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Functional Plant Ecology

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We are offering opportunities for Bachelor and Master thesis in our working group. Please contact us!

Šuspa and collaborators are offering a number of interesting projects with the topics for Bachelor and Master theses in his working subgroup, only in Czech.

The list of topics for Bachelor and Master thesis with Francesco and Lars are found below (under the picture of us discussing new projects).

If you are considering starting a PhD in our group please drop us a few lines by email and we can discuss topics and financing options.

We often host visiting students from other groups worldwide, for exchange periods and co-supervisions. Please drop us a few lines by email so that we can discuss about possible visits.

At the moment we cannot offer any post-doc contract, but at the end of November 2018 we might be able to advertise some new positions. Please follow our news section or contact us by then.

Bachelor and Master thesis with Francesco and Lars

Differentiation and evolution in the genus Carex (ostřice)

Principal investigators: Francesco de Bello and Lars Götzenberger; PhD student responsible: Hana Dvořaková.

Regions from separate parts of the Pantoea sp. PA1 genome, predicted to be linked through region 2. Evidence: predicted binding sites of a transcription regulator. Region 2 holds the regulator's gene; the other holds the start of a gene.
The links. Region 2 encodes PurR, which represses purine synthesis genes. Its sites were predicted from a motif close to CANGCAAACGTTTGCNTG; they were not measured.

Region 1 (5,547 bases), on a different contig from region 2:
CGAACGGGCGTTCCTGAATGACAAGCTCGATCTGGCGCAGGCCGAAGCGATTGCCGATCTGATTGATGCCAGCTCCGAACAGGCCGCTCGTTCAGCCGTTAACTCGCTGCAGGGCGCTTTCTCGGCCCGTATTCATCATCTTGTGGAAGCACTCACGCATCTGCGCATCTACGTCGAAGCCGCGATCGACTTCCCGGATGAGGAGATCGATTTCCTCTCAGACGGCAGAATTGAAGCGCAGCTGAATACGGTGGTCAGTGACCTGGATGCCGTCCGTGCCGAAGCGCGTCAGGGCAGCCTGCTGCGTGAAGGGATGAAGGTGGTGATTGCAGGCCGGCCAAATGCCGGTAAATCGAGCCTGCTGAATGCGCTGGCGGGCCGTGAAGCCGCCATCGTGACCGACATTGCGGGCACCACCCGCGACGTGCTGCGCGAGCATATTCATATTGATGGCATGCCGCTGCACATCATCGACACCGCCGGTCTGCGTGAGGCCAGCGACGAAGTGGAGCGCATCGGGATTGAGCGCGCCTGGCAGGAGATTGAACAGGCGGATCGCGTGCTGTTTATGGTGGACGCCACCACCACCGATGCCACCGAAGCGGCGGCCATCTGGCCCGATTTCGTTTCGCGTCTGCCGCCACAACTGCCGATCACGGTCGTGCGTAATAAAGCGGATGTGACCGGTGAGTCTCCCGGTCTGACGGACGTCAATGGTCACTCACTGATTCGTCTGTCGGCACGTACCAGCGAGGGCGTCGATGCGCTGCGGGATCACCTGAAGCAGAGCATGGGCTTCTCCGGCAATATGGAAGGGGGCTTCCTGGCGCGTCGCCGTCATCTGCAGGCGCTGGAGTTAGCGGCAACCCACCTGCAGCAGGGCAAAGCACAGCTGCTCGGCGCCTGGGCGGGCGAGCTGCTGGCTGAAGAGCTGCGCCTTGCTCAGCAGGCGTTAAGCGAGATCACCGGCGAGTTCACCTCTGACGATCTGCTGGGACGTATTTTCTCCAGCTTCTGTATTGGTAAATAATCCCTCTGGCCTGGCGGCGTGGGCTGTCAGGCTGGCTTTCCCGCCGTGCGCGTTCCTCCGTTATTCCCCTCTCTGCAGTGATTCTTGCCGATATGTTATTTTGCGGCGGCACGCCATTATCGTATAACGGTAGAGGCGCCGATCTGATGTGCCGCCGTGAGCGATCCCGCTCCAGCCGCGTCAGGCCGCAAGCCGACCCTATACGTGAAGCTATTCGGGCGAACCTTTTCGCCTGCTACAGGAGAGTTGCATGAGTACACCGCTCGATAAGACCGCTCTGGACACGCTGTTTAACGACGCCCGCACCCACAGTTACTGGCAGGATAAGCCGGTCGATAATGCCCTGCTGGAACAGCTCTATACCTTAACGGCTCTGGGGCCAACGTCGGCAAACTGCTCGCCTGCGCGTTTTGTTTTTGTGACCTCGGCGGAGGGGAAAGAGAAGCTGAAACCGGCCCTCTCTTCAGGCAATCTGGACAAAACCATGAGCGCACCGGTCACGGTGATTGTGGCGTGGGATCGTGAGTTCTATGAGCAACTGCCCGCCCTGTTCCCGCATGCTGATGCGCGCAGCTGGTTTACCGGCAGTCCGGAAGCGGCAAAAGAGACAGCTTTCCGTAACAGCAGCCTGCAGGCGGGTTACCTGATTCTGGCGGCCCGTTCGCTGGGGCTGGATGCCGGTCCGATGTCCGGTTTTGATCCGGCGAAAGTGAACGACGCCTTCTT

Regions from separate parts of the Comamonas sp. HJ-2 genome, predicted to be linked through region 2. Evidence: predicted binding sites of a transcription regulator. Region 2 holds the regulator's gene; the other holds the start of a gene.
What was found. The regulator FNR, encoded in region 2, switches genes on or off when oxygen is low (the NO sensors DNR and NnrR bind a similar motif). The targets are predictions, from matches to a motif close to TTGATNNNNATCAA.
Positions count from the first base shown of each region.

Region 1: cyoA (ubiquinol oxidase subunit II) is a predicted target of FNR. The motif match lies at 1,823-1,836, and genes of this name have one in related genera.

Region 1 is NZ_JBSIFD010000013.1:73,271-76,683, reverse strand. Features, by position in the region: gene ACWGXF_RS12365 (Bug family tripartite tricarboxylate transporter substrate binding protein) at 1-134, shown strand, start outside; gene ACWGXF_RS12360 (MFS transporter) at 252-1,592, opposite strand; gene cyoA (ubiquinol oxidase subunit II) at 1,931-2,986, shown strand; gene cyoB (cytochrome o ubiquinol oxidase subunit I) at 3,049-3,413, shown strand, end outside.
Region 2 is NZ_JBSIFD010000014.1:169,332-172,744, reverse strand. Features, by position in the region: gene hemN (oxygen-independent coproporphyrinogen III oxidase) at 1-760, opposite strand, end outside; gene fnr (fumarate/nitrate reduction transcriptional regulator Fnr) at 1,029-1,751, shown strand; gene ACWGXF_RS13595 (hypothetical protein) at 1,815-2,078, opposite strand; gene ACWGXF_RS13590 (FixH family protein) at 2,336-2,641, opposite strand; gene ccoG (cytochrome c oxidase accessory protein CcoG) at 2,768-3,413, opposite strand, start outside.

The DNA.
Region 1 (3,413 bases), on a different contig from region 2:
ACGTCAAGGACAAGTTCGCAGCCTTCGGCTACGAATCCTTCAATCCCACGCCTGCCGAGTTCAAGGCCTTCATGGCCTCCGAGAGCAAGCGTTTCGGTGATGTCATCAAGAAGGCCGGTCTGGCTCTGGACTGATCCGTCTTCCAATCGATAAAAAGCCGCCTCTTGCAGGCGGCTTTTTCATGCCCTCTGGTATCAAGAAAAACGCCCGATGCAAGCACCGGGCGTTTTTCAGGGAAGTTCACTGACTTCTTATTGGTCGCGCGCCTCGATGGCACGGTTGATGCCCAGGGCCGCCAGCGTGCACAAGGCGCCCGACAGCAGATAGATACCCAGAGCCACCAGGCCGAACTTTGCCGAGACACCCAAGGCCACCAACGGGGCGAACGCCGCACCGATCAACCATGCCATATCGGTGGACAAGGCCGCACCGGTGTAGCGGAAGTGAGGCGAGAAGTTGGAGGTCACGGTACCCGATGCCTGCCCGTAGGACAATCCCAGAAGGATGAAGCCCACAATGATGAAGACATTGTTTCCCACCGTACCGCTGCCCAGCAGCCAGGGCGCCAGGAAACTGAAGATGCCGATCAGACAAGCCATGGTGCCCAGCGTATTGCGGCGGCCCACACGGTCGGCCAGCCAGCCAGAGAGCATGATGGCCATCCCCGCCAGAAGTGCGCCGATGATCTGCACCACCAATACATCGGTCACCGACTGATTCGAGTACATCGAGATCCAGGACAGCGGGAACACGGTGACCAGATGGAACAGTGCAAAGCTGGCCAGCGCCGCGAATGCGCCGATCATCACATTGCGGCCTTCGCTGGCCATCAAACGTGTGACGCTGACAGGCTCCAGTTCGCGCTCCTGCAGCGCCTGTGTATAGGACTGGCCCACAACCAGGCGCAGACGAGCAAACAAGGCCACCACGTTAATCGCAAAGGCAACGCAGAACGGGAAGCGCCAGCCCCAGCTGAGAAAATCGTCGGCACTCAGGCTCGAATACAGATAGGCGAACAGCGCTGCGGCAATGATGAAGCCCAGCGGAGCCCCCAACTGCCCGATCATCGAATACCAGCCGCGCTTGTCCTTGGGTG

Introduction: The genus Carex is abundant in South Bohemia, and in the whole Czech Republic. In Ohrazeni, Šuspa long term experiment site, give site, up to 12 species coexist together. The question here is understanding how different species have evolved to coexist together in a given habitat and why some species have evolved to prefer different habitats. We plan to study these questions by considering variation in key functional traits (leaf type, root type, biomass allocation, clonal ability, reproductive output, phenology etc.) combined with genetic analyses and pot experiments. We have already collected clones of 7 species from Ohrazeni, which can be propagated and grown in pots under different environmental conditions and planting different species together. This approach can be further expanded by sampling more species but also assessing existing databases (Czech National Phytosociological Database covering up to 100.000 vegetation plots across the whole Czech Republic; combined with existing trait databases and resolved phylogenetic information) to test coexistence within and across habitats of the whole genus Carex in the country (~80 species).

Theses available: (1) Master and bachelor students could be running experiments with the material of the 7 Carex species already collected to run pot experiments within monocultures and mixtures of these species. Alternatively (2) they can help running genetic analyses (mainly AFLP and MS-AFLP) to determine genetic differentiation between and within species, compared to variation in functional traits. Finally, if the students are interested in analyzing big databases, and achieving advanced skills in using statistical software (R), (3) they can work on the Czech Phyto National Database and assess trait and phylogentic diversity within and between habitats of the Czech Republic.

Coexistence of species depending on their functional and phylogenetic dissimilarity

Principal investigators: Francesco de Bello and Lars Götzenberger; PhD student responsible: Thomas Galland